Getting Facebook Community Management Right

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Facebook is a great promotional tool, but it is a great promotional tool only after someone is already known. If someone promotes a website or business, they may need to buy traffic. Someone who forms a community, however, may get people coming to their site. If they decide to make a page that gathers a group of like-minded people together, they may need to engage Facebook community management. Managing a Facebook community does not require a person to buy advertising on the site, but it may be a good idea, especially at the beginning of the process. Advertising on social media is a totally different process.

Putting a community together is somewhat easy, keeping it together is somewhat hard. Most of these groups have volunteer moderators who do the best they can. Even though these volunteer moderators may not be bad, they are not professional, and they may make mistakes a professional would not. At least the professional would know not to make such mistakes. Even professionals are not always at their best, although they do not normally like to admit it.

Facebook community management is also a form of reputation management and control. Businesses know that a few unkind words can destroy them. Large businesses may be able to survive losing a few customers, but the same cannot be said for a small-town business. If someone goes on a vindictive campaign against a proprietor, that proprietor may lose customers. The anonymity of the Internet may make it worse if word of the campaign reaches local customers. Someone who does community management properly makes sure things don’t get out of hand. They can delete the offending posts and even counter with positive true stories that show a business’s customer service acumen.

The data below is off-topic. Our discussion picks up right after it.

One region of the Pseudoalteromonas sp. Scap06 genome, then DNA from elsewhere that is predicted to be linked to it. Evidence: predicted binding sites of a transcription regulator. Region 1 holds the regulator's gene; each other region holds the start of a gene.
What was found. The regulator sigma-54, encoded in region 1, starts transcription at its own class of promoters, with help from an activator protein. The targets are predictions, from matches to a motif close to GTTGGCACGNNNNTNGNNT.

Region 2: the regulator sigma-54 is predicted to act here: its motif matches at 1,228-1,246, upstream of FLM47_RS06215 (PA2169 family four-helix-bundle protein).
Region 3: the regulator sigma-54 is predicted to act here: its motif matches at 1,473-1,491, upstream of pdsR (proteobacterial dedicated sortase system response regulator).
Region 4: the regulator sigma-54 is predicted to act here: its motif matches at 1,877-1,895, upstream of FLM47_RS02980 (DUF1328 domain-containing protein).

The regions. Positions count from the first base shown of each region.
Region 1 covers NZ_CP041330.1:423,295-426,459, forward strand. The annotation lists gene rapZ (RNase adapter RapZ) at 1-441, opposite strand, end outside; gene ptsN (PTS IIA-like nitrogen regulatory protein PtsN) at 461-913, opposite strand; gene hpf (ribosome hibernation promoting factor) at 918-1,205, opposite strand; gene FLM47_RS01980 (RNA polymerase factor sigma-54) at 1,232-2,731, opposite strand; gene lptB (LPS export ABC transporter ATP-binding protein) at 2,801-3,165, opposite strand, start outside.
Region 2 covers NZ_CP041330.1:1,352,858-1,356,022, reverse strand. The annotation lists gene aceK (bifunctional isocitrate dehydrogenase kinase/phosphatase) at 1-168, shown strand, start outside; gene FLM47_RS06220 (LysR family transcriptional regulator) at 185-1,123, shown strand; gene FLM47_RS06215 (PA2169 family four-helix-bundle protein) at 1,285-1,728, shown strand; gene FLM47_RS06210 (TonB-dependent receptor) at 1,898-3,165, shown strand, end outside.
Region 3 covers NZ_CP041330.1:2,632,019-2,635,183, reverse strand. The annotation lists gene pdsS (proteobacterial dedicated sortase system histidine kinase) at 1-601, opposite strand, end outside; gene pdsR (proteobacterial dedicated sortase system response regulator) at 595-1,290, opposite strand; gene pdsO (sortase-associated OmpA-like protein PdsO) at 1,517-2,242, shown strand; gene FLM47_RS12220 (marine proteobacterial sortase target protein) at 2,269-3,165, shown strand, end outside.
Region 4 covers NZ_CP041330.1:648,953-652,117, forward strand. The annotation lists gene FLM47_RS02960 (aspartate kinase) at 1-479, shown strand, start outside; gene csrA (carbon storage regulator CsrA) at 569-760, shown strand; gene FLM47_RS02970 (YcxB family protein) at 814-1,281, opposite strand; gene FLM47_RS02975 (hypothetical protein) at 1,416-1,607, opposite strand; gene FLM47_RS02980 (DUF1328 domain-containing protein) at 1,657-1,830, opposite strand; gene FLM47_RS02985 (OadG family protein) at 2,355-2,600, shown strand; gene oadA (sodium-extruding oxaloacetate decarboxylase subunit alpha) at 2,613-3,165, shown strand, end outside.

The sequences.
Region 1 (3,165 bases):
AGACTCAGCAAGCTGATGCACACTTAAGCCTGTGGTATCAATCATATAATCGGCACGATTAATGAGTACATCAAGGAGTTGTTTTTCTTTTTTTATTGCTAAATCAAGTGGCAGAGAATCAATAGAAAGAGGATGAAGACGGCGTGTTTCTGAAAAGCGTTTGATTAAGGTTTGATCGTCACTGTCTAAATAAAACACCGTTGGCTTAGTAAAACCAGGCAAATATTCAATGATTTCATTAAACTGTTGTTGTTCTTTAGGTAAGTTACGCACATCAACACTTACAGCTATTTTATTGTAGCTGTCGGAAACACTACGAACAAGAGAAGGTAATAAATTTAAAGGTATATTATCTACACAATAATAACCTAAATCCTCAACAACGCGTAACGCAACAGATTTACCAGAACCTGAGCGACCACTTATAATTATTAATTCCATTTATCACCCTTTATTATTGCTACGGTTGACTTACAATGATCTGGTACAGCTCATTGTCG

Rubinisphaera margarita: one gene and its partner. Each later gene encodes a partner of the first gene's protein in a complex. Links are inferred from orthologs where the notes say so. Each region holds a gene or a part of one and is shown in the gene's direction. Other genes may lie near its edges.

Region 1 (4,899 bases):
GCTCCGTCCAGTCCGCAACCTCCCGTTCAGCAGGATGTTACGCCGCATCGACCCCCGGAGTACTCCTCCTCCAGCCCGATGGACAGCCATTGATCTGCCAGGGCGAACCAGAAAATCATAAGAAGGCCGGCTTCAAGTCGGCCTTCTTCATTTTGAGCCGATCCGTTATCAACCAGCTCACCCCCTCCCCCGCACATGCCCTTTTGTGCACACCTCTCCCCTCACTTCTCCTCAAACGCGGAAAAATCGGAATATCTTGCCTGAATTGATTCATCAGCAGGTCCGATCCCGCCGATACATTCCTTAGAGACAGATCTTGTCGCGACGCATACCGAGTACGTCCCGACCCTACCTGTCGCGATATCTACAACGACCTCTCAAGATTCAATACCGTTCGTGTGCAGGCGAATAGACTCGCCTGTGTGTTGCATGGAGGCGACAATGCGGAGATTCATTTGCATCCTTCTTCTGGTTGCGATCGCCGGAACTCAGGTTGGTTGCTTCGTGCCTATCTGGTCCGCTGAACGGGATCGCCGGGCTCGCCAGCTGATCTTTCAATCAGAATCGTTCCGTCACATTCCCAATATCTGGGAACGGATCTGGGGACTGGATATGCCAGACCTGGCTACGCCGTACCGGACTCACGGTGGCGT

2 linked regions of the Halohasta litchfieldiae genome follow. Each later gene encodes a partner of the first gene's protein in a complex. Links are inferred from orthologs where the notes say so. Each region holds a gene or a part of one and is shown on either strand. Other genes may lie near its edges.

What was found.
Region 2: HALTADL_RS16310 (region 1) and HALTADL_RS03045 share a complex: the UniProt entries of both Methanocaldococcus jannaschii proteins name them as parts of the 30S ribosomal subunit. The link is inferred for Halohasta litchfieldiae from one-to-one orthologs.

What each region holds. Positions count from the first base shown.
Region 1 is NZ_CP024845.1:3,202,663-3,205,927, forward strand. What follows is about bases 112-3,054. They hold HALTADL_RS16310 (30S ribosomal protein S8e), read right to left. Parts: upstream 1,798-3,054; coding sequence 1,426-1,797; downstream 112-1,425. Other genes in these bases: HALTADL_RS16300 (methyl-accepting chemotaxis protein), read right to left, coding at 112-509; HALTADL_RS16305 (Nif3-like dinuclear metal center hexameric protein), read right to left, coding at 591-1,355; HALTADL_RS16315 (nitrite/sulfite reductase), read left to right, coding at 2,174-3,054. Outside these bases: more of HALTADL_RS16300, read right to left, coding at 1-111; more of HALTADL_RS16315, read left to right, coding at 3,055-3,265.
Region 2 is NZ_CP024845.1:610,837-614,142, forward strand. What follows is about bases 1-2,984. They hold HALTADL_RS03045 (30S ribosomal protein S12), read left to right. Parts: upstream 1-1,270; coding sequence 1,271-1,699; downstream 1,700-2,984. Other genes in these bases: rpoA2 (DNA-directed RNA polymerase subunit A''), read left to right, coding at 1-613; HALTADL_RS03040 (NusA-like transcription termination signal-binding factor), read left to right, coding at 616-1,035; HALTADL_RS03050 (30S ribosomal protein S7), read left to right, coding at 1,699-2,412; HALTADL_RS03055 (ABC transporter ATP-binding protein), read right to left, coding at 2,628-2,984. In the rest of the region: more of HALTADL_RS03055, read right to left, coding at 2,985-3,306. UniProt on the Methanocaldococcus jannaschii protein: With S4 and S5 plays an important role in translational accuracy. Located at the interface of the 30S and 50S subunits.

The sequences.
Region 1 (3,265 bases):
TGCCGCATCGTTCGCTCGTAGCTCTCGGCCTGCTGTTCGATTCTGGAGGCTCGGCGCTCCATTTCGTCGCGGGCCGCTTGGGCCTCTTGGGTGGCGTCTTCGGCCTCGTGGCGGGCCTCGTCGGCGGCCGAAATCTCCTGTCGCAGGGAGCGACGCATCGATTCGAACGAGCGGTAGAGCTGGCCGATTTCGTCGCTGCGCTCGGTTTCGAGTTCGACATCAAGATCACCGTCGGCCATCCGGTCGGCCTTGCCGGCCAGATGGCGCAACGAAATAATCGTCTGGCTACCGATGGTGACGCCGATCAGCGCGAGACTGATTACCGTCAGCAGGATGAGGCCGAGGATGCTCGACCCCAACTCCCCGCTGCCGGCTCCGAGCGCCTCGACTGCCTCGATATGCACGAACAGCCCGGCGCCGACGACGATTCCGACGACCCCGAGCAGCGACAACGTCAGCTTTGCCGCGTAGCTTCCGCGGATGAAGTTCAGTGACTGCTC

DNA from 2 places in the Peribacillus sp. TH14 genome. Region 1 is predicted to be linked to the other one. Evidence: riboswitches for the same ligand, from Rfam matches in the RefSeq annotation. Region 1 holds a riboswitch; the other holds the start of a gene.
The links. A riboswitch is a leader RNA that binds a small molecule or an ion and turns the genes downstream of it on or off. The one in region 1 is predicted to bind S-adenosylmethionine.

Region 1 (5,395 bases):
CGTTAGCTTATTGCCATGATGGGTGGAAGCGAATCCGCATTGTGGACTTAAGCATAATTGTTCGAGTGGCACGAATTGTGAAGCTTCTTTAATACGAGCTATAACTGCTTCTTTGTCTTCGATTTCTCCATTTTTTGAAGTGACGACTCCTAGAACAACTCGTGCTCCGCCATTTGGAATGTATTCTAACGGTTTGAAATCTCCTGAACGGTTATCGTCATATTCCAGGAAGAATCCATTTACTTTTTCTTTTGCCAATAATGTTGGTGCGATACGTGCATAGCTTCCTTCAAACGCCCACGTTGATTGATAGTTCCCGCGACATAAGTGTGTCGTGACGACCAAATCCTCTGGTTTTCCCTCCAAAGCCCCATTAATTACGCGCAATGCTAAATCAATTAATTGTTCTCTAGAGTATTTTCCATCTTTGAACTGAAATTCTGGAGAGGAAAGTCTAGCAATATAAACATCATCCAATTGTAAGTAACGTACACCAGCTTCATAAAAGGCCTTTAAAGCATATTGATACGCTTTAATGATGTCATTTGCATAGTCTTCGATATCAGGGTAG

Many small business owners mistakenly think that they can handle this task themselves. They believe that the Facebook posts are only a few minutes out of each day. This can be correct for a small business, but it has to be one with few customers. When businesses grow, such things must be handed off to someone else inside or outside of the organization.

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